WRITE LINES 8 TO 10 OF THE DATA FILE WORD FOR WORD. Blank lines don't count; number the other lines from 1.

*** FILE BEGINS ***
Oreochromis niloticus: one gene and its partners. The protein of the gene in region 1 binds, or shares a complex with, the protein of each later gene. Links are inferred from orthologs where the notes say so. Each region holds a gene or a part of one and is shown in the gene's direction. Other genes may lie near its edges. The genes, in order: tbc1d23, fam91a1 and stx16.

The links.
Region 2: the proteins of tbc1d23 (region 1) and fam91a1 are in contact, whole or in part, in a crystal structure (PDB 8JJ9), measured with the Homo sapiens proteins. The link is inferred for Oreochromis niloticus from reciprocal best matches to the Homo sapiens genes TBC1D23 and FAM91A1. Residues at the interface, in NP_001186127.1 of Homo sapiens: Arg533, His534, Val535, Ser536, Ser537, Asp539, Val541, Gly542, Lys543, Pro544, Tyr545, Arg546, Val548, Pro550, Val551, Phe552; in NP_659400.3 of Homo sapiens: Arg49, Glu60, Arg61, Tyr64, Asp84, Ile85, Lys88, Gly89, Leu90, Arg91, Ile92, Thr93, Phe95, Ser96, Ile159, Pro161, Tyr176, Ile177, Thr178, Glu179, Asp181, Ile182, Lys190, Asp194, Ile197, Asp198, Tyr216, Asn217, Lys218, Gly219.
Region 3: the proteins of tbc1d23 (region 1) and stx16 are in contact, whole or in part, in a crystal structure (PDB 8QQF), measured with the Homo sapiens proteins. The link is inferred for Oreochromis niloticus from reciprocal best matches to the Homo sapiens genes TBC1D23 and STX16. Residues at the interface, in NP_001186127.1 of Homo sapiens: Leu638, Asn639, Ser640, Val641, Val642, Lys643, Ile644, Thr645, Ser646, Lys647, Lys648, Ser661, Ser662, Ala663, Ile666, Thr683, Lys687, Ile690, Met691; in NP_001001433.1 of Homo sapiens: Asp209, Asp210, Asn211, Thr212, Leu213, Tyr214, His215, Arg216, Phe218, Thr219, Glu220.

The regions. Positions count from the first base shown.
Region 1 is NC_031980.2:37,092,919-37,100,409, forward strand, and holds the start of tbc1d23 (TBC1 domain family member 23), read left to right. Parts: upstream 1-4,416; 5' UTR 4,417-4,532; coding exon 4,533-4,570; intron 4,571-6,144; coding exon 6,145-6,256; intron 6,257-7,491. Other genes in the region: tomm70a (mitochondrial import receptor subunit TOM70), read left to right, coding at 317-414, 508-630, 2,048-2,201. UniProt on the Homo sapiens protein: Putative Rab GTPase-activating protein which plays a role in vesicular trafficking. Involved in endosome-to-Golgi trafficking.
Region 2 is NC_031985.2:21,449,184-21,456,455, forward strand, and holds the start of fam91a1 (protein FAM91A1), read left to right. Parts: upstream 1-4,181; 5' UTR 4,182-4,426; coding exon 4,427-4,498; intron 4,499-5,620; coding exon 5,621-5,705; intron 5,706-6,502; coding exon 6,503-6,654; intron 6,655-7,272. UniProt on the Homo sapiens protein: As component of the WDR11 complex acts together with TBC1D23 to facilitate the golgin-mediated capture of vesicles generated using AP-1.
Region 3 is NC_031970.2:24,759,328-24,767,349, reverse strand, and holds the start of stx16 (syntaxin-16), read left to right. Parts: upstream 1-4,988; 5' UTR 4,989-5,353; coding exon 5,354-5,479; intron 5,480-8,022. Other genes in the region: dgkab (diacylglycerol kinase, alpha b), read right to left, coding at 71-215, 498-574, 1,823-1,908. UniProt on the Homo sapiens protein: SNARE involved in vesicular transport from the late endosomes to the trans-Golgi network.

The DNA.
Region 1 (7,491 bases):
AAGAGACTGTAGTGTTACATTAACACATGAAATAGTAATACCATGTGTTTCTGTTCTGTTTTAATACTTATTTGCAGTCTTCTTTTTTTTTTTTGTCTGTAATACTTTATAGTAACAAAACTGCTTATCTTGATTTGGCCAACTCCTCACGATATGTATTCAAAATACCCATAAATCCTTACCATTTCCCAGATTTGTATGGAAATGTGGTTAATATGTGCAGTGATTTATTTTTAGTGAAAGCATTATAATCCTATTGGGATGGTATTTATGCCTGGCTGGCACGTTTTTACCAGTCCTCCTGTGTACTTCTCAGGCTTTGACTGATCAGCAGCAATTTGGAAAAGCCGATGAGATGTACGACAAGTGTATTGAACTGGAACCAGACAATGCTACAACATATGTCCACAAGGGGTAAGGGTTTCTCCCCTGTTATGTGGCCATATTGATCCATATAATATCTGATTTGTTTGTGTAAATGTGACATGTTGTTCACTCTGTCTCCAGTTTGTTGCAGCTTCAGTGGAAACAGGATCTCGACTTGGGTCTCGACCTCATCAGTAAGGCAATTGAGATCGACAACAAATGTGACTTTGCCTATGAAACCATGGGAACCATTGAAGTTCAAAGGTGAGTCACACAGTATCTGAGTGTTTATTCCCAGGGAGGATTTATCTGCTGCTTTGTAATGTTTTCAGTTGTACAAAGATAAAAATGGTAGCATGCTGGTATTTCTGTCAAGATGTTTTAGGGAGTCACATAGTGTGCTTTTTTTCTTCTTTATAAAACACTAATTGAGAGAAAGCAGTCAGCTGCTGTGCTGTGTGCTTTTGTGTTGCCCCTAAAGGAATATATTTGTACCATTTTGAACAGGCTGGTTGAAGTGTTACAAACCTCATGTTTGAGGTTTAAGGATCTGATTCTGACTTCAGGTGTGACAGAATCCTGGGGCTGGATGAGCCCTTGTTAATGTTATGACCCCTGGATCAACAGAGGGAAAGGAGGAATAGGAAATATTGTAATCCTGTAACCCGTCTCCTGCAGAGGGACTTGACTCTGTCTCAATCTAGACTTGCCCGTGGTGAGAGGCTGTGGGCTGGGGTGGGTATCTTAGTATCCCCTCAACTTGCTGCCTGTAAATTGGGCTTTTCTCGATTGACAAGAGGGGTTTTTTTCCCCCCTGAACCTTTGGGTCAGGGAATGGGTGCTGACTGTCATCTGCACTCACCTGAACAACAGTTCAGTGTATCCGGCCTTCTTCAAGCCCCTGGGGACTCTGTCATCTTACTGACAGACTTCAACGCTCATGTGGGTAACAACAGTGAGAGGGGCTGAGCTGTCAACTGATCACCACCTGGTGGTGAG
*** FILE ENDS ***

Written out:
Region 3 is NC_031970.2:24,759,328-24,767,349, reverse strand, and holds the start of stx16 (syntaxin-16), read left to right. Parts: upstream 1-4,988; 5' UTR 4,989-5,353; coding exon 5,354-5,479; intron 5,480-8,022. Other genes in the region: dgkab (diacylglycerol kinase, alpha b), read right to left, coding at 71-215, 498-574, 1,823-1,908. UniProt on the Homo sapiens protein: SNARE involved in vesicular transport from the late endosomes to the trans-Golgi network.

The DNA.
Region 1 (7,491 bases):